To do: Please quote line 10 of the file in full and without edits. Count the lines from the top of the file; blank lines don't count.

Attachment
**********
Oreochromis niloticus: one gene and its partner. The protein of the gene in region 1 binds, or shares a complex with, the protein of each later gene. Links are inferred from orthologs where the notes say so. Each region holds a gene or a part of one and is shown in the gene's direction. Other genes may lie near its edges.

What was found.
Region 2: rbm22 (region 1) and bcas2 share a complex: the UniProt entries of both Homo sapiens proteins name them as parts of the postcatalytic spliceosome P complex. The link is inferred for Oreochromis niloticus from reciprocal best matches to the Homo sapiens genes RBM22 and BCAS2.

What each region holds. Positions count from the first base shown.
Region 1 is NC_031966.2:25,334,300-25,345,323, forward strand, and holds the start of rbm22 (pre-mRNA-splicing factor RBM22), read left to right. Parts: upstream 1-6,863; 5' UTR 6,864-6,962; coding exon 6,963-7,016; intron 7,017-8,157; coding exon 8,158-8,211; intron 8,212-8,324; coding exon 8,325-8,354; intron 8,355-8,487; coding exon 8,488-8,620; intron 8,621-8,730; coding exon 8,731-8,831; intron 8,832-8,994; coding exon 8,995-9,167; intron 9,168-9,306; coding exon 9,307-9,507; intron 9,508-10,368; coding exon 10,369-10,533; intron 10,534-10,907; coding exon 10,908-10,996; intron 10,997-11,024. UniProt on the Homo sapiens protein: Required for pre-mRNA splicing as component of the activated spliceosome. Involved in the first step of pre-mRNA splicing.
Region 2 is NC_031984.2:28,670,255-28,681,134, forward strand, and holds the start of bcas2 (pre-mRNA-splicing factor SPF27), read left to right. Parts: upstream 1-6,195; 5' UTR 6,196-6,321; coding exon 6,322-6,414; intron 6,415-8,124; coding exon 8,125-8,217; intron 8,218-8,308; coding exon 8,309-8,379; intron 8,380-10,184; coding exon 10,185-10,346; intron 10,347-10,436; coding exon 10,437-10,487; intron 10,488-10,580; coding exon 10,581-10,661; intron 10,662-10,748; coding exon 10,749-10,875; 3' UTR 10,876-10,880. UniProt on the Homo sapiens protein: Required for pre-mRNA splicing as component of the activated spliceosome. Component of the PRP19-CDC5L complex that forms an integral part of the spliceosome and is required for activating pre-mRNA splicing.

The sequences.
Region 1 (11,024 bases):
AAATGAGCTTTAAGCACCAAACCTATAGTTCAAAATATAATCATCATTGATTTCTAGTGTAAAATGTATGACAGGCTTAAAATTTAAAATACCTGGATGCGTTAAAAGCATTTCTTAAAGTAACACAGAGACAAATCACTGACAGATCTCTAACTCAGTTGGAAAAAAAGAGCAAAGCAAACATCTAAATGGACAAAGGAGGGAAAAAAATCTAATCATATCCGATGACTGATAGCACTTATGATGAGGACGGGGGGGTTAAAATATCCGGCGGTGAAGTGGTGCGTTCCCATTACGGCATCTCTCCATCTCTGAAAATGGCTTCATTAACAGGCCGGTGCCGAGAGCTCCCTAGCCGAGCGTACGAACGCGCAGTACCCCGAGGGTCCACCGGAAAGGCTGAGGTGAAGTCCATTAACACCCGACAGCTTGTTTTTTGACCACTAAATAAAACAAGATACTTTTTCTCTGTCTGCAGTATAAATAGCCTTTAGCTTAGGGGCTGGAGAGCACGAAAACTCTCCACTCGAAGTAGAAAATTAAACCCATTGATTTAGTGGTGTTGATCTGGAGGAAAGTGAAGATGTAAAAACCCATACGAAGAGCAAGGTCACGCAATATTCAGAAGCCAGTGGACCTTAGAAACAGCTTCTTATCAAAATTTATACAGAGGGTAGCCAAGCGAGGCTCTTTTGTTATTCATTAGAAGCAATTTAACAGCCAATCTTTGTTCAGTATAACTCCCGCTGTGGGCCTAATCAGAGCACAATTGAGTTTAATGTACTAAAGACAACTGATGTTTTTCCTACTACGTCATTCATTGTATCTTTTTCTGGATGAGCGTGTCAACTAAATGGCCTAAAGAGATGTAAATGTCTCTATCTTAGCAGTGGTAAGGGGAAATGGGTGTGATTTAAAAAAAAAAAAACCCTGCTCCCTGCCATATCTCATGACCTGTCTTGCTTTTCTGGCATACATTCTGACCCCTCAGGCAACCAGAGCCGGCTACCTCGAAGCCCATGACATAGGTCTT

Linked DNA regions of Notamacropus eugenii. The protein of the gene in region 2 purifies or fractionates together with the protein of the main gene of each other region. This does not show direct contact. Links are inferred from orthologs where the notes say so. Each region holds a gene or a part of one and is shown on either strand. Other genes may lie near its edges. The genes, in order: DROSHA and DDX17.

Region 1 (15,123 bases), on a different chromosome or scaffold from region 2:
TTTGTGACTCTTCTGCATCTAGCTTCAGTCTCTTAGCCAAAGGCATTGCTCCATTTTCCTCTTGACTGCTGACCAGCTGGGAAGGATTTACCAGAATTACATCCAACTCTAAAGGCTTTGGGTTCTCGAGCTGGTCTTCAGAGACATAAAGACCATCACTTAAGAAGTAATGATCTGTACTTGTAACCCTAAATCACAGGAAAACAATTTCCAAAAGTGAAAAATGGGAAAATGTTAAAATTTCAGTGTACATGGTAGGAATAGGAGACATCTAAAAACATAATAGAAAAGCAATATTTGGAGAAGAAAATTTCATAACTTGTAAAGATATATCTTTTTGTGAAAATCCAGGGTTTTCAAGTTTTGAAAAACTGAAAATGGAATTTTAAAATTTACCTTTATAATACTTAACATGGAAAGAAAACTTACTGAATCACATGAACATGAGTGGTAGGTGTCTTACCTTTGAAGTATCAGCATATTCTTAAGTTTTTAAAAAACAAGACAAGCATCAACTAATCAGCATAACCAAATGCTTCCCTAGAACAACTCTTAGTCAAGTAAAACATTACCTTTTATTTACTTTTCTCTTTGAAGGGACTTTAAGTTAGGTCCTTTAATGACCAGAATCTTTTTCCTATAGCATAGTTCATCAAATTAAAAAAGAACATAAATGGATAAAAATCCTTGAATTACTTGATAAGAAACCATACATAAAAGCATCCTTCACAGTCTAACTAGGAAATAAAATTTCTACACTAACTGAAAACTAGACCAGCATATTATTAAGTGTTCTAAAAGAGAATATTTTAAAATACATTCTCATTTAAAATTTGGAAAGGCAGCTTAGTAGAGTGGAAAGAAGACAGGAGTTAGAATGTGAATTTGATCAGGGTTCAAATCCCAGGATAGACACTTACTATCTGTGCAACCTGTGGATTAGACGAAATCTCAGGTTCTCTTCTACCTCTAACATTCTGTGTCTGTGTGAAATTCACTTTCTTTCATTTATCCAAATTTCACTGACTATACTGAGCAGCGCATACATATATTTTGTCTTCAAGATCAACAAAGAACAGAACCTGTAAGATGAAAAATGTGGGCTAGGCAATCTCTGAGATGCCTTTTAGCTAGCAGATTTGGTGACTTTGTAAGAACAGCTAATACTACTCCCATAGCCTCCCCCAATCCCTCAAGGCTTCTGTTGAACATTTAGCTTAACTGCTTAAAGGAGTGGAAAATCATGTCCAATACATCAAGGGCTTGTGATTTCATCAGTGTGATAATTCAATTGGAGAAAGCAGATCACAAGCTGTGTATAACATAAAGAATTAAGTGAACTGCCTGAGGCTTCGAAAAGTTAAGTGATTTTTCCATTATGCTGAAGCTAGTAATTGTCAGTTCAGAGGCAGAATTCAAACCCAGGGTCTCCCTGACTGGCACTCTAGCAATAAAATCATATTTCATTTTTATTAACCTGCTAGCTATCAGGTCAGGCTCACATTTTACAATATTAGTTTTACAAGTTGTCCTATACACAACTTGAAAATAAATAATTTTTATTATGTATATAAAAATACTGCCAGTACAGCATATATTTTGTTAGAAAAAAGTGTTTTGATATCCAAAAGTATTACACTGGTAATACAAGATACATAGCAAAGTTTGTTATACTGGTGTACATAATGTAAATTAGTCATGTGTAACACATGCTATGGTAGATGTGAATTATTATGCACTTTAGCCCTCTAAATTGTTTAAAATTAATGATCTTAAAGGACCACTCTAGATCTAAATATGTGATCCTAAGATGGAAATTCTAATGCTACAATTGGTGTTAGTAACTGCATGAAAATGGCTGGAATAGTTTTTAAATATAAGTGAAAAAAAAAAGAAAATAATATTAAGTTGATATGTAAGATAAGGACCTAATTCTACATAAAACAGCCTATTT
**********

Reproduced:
Linked DNA regions of Notamacropus eugenii. The protein of the gene in region 2 purifies or fractionates together with the protein of the main gene of each other region. This does not show direct contact. Links are inferred from orthologs where the notes say so. Each region holds a gene or a part of one and is shown on either strand. Other genes may lie near its edges. The genes, in order: DROSHA and DDX17.